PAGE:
A Field Guide to Game-Based Learning
Chapter 6. Learning in Cooperative Mode
Each year my 7th-grade students collaborate to create a “Virtual Student Constitution” on a wiki (a wiki is an online document that more than one person can edit). The idea for the project came from an article in the Guardian titled “Mob Rule: Iceland Crowdsources Its Next Constitution,” which described how Iceland, in the process of recovering from a collapse of its banks and government, decided to use social media to get citizens to share their ideas for a new constitution.
My students are each given a laptop or an iPad and “meet” online (rather than face-to-face) in cooperative groups. Their task of is to rewrite the school’s student handbook—their “constitution.” The Edmodo social network was the virtual meeting place. Although it has the look and feel of Facebook, it’s private and secure. Edmodo has a feature called “Small Groups” in which side chats can occur. Students can have fun personalizing their pages with avatars; teachers can award digital badges on profile pages.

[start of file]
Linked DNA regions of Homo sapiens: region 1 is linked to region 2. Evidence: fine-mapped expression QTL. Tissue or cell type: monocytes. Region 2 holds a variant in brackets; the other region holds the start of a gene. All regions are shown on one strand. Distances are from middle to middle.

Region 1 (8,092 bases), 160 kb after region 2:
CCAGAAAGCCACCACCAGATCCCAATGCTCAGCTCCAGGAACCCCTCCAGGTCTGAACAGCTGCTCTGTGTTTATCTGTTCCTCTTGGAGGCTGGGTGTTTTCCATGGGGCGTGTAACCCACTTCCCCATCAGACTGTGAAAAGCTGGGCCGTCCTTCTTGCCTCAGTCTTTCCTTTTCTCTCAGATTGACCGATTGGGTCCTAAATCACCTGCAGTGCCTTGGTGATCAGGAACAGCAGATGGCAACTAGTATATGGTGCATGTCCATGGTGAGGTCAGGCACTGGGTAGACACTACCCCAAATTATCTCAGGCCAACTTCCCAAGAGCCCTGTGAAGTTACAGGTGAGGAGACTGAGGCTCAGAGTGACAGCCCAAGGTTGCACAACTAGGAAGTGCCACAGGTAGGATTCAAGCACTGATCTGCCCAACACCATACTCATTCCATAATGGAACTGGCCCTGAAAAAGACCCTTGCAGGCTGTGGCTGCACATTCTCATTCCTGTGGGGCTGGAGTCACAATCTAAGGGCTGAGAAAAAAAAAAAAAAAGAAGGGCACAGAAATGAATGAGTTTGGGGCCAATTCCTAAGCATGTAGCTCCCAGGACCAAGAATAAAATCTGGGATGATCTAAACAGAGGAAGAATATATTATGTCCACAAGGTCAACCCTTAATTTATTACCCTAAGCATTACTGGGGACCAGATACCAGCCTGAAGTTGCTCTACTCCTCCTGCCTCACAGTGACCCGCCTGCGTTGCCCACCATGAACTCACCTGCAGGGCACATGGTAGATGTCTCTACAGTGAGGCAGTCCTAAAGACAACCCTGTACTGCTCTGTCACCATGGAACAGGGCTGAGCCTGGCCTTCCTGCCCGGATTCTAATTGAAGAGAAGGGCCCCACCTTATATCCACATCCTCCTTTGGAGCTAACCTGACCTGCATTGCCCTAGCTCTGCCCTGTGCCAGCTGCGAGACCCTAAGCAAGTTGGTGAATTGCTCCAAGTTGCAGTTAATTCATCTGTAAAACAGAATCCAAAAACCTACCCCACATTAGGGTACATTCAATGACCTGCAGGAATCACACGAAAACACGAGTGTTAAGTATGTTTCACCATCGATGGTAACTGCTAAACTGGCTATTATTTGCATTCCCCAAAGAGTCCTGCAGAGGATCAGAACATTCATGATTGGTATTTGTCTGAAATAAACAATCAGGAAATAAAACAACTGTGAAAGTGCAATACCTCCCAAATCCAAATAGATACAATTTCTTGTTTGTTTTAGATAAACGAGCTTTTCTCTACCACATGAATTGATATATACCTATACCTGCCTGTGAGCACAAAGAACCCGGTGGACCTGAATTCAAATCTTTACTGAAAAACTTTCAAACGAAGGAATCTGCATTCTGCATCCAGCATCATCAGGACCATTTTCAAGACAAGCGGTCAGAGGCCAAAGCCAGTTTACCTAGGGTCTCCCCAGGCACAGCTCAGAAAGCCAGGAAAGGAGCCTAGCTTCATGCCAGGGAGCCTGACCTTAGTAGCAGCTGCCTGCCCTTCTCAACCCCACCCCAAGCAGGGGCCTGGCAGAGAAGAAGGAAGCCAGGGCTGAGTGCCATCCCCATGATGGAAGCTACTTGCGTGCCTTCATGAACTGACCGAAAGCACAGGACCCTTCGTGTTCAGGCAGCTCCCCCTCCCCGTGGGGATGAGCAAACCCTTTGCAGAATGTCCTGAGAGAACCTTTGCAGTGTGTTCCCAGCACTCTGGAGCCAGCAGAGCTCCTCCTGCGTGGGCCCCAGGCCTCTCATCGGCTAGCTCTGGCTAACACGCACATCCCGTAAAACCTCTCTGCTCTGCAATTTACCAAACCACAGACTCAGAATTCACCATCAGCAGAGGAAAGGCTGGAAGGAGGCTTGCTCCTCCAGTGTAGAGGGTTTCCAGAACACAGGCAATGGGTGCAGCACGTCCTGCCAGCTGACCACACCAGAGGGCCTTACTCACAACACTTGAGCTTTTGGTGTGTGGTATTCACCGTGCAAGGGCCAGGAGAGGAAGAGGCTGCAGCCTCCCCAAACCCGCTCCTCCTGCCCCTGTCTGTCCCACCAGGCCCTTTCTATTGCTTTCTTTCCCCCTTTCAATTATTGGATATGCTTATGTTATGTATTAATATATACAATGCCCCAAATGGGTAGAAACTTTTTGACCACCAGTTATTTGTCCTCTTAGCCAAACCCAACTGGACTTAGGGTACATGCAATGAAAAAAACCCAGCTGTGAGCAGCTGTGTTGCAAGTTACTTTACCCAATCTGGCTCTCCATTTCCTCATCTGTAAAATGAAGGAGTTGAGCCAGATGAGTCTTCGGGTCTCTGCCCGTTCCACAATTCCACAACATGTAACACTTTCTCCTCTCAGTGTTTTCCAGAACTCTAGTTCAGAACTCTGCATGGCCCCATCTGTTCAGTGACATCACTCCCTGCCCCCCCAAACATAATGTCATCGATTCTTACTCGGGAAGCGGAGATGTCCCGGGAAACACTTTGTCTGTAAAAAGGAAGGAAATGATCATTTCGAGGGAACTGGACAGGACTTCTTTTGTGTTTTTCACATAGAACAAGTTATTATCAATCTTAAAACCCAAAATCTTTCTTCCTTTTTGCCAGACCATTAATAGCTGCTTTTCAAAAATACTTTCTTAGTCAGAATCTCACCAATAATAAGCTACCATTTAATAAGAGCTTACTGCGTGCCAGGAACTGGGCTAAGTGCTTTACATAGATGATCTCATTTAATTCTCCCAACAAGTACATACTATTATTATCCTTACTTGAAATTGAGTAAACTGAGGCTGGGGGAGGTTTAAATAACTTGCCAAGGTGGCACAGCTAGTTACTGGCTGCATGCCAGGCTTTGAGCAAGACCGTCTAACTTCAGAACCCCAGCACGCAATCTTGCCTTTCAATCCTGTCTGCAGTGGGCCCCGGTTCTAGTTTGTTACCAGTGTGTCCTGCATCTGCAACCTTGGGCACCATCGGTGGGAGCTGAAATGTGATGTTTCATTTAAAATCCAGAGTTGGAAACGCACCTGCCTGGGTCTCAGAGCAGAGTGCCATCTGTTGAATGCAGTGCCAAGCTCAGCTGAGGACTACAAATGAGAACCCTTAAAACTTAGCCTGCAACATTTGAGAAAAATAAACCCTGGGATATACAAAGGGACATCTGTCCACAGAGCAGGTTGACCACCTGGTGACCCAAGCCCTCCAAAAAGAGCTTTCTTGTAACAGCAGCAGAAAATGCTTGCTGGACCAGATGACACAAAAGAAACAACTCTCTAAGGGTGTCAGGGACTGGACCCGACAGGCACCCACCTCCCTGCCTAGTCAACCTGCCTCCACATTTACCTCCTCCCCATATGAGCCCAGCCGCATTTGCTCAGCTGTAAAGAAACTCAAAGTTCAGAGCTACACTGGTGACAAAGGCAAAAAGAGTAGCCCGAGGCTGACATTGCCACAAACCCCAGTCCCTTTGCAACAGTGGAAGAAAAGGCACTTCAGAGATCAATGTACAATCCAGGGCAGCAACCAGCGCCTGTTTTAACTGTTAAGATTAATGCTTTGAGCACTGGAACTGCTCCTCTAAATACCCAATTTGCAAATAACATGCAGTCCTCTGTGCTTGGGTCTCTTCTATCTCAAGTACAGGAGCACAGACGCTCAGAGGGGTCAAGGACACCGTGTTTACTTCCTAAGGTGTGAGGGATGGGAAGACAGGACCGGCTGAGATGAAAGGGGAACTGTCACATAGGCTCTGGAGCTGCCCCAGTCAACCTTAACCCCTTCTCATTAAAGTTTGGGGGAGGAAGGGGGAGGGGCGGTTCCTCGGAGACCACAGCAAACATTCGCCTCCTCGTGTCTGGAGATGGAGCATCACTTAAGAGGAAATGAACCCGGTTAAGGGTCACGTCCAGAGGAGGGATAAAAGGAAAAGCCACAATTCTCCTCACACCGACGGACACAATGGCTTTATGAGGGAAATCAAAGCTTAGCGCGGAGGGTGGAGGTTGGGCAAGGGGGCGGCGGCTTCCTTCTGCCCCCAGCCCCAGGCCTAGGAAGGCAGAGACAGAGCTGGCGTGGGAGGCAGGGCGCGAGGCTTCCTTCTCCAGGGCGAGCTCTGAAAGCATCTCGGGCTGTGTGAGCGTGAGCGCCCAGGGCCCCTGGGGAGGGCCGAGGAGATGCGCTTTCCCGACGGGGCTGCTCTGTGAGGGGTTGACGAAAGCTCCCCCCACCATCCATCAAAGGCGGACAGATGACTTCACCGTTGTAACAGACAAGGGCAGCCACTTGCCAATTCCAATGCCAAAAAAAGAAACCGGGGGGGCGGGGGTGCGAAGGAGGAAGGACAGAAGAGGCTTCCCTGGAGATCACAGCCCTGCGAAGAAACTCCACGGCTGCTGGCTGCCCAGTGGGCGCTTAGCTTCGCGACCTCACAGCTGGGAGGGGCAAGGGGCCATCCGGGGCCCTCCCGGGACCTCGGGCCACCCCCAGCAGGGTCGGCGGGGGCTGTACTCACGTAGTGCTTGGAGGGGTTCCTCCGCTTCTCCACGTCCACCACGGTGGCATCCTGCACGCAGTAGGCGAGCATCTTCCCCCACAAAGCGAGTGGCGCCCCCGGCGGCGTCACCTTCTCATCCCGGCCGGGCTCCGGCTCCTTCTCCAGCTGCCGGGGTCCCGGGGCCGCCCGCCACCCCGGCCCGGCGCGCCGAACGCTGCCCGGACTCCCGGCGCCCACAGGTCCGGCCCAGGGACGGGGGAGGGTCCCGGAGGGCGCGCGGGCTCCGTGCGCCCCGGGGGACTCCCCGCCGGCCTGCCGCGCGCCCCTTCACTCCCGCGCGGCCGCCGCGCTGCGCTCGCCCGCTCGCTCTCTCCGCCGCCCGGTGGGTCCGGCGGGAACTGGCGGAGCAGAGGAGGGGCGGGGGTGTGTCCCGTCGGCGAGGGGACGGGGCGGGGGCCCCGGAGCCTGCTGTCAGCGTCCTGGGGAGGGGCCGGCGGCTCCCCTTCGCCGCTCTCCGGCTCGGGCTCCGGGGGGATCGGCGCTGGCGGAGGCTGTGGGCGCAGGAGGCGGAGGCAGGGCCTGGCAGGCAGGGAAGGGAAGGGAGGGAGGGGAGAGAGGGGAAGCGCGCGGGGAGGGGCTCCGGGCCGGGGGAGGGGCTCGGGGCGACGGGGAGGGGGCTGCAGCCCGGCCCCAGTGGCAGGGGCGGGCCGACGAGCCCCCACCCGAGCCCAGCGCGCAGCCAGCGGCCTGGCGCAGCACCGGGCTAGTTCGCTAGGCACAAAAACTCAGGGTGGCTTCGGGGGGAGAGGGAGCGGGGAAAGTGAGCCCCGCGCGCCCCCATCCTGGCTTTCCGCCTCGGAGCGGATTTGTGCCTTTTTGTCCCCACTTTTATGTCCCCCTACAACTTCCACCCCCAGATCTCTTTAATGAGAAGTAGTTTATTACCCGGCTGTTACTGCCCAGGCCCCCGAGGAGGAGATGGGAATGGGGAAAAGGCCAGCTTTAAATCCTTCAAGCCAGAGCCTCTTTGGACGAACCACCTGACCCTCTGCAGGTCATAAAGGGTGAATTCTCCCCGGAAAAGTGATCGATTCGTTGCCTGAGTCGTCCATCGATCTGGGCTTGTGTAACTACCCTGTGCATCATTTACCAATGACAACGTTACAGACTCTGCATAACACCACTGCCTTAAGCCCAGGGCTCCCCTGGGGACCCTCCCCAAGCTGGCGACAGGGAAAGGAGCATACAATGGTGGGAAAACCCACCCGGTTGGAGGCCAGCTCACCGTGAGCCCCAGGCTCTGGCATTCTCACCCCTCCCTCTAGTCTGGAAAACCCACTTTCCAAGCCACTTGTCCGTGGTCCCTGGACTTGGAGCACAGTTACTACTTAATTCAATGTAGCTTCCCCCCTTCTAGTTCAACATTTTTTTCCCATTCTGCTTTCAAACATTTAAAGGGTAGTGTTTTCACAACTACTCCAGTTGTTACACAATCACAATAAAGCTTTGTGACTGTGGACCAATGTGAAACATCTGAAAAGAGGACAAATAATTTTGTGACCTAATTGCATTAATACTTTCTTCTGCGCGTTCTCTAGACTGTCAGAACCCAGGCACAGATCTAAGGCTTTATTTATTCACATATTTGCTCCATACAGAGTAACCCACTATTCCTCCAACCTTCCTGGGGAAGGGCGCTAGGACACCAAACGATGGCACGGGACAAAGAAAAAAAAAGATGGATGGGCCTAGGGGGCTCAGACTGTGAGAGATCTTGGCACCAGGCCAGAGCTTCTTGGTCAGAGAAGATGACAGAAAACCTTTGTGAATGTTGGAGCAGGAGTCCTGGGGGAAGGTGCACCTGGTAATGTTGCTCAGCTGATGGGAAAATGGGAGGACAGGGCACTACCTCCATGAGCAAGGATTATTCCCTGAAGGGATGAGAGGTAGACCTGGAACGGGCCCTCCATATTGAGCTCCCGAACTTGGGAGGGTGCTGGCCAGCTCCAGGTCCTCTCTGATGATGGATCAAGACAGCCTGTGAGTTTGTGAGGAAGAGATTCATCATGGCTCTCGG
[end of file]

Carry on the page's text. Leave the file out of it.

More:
The classes are given five student handbooks from middle schools around the state. Each group edits a portion of the wiki, which includes both text and talking avatars made using Voki. There is one wiki for each of my four 7th-grade class sections. There can be several hundred edits over a 5-day period. The “game” began as students competed to control editing the wiki ← 105 | 106 → page—only one person can edit at a time. The mechanics of play are: arguing, collaborating,...
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